But it's been interesting enough that I'd like to share a few thoughts.

EVERYONE participates. This is not an optional activity. Some people put more time into it, others less, but nobody sits out entirely. That fact, by itself, creates a curious sense of "belonging," all by itself.

This is not just an exercise for show. The company takes this process VERY seriously. People devote substantial amounts of time to drafting, discussing, revising, and editing their V2MOMs.

The plans are interesting, but much more interesting and much more important is the fact that we are PLANNING. Recall Eisenhower:

Plans are nothing; planning is everything.

At the middle levels of the organization, the V2MOMs describe, collectively, the work of teams of dozens or even hundreds of people, and they can be impressively detailed and robust. I participated in a 3 hour "readout" (a bit of business jargon which I'm told has Microsoft-heritage), in which my 50+ person team collectively reviewed a 35-page detailed description of our goals, aspirations, and worries for the year.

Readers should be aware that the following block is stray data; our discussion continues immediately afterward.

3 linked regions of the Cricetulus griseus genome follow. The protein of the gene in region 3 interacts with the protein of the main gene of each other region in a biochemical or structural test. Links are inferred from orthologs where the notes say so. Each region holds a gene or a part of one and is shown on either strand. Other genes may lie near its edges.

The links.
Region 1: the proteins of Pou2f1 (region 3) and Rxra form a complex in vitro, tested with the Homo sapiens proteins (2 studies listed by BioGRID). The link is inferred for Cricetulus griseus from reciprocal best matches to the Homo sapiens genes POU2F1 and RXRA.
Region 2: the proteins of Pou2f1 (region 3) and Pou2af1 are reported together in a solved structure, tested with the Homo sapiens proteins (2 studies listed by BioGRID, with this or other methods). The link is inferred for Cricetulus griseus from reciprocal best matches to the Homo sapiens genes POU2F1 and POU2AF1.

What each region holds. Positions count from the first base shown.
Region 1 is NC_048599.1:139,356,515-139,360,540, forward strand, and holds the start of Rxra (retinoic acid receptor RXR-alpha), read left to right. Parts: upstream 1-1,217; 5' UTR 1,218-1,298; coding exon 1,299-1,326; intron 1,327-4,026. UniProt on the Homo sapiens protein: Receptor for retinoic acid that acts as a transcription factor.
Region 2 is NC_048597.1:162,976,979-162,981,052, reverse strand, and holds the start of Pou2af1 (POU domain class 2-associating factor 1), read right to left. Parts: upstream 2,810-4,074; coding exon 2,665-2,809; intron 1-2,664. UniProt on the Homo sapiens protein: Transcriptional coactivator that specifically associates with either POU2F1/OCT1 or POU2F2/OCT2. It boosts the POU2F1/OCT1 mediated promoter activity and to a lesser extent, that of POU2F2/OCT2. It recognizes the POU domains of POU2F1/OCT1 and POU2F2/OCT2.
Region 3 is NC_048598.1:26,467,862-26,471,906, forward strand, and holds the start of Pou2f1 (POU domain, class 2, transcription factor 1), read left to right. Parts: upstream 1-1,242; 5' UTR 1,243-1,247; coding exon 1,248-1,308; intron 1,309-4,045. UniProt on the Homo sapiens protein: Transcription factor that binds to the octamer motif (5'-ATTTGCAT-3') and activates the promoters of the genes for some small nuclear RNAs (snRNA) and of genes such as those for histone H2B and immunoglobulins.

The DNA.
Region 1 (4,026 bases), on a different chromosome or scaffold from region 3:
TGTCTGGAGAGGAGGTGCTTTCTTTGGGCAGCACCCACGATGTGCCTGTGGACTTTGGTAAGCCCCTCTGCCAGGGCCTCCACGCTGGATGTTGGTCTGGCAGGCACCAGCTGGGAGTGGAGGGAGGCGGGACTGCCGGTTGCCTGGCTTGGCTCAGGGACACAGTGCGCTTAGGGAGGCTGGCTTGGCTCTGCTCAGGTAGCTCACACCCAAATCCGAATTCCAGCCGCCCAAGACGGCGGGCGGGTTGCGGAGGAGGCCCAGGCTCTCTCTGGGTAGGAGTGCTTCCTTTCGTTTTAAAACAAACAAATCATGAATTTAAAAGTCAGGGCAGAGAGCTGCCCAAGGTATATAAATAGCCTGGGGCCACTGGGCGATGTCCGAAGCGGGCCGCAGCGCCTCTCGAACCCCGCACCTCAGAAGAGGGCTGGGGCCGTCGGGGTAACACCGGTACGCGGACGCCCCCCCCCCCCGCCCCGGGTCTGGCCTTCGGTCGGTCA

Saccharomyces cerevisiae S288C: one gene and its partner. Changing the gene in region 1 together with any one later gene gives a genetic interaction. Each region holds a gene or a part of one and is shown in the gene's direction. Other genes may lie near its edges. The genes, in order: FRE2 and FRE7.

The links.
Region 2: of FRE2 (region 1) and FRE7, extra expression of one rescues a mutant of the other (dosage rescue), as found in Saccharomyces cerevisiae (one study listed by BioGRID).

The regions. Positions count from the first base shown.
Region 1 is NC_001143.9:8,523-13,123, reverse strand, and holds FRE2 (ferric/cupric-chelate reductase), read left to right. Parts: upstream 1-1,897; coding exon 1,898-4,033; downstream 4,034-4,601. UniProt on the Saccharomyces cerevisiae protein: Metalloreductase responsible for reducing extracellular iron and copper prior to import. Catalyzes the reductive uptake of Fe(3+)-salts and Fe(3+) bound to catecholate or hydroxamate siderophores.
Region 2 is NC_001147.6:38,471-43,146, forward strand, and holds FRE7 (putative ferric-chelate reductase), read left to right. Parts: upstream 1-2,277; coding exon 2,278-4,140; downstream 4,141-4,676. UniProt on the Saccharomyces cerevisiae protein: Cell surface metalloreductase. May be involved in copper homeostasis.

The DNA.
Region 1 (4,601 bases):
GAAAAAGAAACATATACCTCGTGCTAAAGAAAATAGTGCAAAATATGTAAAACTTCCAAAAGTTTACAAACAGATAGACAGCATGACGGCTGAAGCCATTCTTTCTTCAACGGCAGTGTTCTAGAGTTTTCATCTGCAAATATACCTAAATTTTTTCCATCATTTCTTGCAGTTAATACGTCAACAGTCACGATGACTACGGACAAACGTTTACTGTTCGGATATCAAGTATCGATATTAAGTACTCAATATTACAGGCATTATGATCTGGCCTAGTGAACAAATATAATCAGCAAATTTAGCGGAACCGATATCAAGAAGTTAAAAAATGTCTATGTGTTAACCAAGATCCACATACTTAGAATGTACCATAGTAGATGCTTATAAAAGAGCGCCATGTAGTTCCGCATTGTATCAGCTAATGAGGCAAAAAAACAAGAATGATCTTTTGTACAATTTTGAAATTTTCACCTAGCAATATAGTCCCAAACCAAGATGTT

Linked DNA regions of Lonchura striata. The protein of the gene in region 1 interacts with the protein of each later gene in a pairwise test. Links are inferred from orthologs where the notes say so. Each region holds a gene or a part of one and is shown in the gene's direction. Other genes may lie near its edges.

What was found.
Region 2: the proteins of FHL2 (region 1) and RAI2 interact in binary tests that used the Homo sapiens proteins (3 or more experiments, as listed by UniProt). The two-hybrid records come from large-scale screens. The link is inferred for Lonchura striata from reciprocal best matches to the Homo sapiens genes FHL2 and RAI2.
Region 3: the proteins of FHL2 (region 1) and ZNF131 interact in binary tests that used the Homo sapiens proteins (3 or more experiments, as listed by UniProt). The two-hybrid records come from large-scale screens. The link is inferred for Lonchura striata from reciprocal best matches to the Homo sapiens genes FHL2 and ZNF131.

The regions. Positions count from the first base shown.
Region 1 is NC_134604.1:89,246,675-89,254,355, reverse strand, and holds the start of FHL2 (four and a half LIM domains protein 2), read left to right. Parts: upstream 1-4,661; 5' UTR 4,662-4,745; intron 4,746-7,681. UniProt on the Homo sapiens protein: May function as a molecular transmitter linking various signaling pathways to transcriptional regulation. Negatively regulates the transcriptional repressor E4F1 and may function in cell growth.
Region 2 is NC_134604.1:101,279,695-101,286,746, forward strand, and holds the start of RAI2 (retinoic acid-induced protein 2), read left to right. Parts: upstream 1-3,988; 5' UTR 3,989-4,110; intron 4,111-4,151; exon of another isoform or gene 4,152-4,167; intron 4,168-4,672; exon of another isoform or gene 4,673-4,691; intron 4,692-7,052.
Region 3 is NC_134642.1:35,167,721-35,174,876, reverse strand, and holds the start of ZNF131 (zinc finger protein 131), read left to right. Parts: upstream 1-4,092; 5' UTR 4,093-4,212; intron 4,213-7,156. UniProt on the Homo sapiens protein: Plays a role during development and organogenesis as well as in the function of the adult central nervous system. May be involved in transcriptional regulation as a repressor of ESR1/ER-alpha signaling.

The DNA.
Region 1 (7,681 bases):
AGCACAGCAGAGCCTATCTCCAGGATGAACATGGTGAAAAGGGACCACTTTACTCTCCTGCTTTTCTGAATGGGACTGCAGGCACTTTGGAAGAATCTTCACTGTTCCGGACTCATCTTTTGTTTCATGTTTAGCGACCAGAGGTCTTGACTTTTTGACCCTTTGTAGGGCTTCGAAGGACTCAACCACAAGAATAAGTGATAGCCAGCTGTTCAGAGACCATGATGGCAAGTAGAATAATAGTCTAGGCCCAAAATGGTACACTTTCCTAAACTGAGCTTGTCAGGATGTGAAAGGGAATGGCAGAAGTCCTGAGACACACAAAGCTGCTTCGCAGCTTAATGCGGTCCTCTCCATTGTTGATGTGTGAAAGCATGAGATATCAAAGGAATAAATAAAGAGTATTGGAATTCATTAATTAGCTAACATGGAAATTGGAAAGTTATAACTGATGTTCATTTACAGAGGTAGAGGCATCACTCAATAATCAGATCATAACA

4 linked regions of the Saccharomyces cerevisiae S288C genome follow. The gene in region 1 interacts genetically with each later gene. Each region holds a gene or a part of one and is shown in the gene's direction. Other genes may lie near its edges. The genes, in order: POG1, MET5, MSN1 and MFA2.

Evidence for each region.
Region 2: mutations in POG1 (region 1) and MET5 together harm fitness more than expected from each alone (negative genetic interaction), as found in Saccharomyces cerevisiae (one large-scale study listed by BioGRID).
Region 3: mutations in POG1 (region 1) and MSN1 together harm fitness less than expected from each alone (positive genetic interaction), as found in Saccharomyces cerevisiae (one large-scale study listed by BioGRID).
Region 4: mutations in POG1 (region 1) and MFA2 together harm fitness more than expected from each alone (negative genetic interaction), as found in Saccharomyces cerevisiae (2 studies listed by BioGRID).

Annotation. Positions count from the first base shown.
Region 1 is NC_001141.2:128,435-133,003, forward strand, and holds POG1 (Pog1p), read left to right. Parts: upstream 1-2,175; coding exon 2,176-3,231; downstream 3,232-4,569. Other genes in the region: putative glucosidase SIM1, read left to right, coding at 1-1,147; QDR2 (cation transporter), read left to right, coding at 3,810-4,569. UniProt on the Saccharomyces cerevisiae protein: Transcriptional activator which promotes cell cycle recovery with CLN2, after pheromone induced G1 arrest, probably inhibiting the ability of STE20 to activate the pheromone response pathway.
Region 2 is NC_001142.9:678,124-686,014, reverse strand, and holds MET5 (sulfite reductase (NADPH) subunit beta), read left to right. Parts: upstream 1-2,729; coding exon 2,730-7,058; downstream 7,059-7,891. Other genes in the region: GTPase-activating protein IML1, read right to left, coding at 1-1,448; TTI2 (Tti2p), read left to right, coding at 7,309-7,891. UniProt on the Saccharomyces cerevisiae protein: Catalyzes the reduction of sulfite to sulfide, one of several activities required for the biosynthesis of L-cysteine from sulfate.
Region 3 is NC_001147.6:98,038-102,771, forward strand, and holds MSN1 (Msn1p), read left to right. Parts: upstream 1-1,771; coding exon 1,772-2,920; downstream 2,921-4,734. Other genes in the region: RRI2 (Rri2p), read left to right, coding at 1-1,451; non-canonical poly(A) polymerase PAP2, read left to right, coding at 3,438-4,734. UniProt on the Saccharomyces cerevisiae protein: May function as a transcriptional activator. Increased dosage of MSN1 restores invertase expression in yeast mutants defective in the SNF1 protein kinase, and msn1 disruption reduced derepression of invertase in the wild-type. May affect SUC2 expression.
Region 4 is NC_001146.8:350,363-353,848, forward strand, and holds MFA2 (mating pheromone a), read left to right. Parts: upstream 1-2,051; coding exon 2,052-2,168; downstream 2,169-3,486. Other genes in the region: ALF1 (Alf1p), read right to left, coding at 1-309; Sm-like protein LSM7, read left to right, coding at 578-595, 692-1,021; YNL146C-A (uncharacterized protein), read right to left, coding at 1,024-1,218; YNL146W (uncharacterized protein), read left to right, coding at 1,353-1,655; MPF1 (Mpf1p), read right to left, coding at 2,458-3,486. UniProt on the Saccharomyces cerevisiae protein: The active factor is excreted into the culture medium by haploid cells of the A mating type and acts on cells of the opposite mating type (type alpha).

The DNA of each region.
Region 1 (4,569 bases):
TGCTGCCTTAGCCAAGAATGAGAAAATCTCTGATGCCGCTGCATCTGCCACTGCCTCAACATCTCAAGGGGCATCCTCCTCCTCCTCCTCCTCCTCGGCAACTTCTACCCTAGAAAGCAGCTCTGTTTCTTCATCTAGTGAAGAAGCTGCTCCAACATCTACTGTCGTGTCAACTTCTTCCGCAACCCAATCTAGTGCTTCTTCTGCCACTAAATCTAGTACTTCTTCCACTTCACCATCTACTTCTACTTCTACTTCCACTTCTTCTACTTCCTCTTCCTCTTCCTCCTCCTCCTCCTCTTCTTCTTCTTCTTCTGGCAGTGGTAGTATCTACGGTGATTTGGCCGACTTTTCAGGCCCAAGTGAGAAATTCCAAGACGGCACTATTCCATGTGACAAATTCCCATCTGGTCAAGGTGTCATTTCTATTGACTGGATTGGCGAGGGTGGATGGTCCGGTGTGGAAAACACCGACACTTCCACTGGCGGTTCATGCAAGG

These are not private documents. Everyone's V2MOM is made available to the entire company (though obviously I'm not going to sit down and read 28,000 V2MOM documents).

In fact, you could say that this is perhaps the entire point, as the openness of the V2MOM process is a great example of what people mean when they talk about "transparency."

A crucial part of the V2MOM process involves ORDERING. When you choose your methods, you have to place them in a certain order, and this order conveys your priorities. Your top methods are crucial; these are the things you will fight to accomplish this year. Farther down the list, are things that you believe in, and want to do, but may not be able to achieve.